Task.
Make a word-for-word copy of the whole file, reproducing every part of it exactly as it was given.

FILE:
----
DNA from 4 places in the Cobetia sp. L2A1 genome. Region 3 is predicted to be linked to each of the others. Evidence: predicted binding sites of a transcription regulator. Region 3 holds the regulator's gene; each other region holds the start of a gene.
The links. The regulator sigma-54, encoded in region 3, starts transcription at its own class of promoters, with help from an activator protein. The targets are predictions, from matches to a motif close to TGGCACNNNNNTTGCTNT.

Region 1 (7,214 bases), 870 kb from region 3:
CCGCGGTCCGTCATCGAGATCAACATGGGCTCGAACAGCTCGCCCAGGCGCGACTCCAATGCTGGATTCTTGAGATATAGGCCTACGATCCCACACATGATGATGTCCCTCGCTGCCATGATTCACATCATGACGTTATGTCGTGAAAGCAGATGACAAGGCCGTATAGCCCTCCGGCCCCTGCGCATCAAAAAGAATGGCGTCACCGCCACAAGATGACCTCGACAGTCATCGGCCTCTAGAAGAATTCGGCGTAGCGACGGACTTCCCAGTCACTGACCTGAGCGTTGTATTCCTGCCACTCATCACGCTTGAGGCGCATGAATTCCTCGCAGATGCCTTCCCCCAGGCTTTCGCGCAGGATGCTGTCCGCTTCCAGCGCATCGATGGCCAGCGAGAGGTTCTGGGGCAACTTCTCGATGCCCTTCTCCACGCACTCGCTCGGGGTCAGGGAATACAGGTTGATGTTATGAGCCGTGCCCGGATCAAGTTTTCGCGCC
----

DNA from 4 places in the Cobetia sp. L2A1 genome. Region 3 is predicted to be linked to each of the others. Evidence: predicted binding sites of a transcription regulator. Region 3 holds the regulator's gene; each other region holds the start of a gene.
The links. The regulator sigma-54, encoded in region 3, starts transcription at its own class of promoters, with help from an activator protein. The targets are predictions, from matches to a motif close to TGGCACNNNNNTTGCTNT.

Region 1 (7,214 bases), 870 kb from region 3:
CCGCGGTCCGTCATCGAGATCAACATGGGCTCGAACAGCTCGCCCAGGCGCGACTCCAATGCTGGATTCTTGAGATATAGGCCTACGATCCCACACATGATGATGTCCCTCGCTGCCATGATTCACATCATGACGTTATGTCGTGAAAGCAGATGACAAGGCCGTATAGCCCTCCGGCCCCTGCGCATCAAAAAGAATGGCGTCACCGCCACAAGATGACCTCGACAGTCATCGGCCTCTAGAAGAATTCGGCGTAGCGACGGACTTCCCAGTCACTGACCTGAGCGTTGTATTCCTGCCACTCATCACGCTTGAGGCGCATGAATTCCTCGCAGATGCCTTCCCCCAGGCTTTCGCGCAGGATGCTGTCCGCTTCCAGCGCATCGATGGCCAGCGAGAGGTTCTGGGGCAACTTCTCGATGCCCTTCTCCACGCACTCGCTCGGGGTCAGGGAATACAGGTTGATGTTATGAGCCGTGCCCGGATCAAGTTTTCGCGCC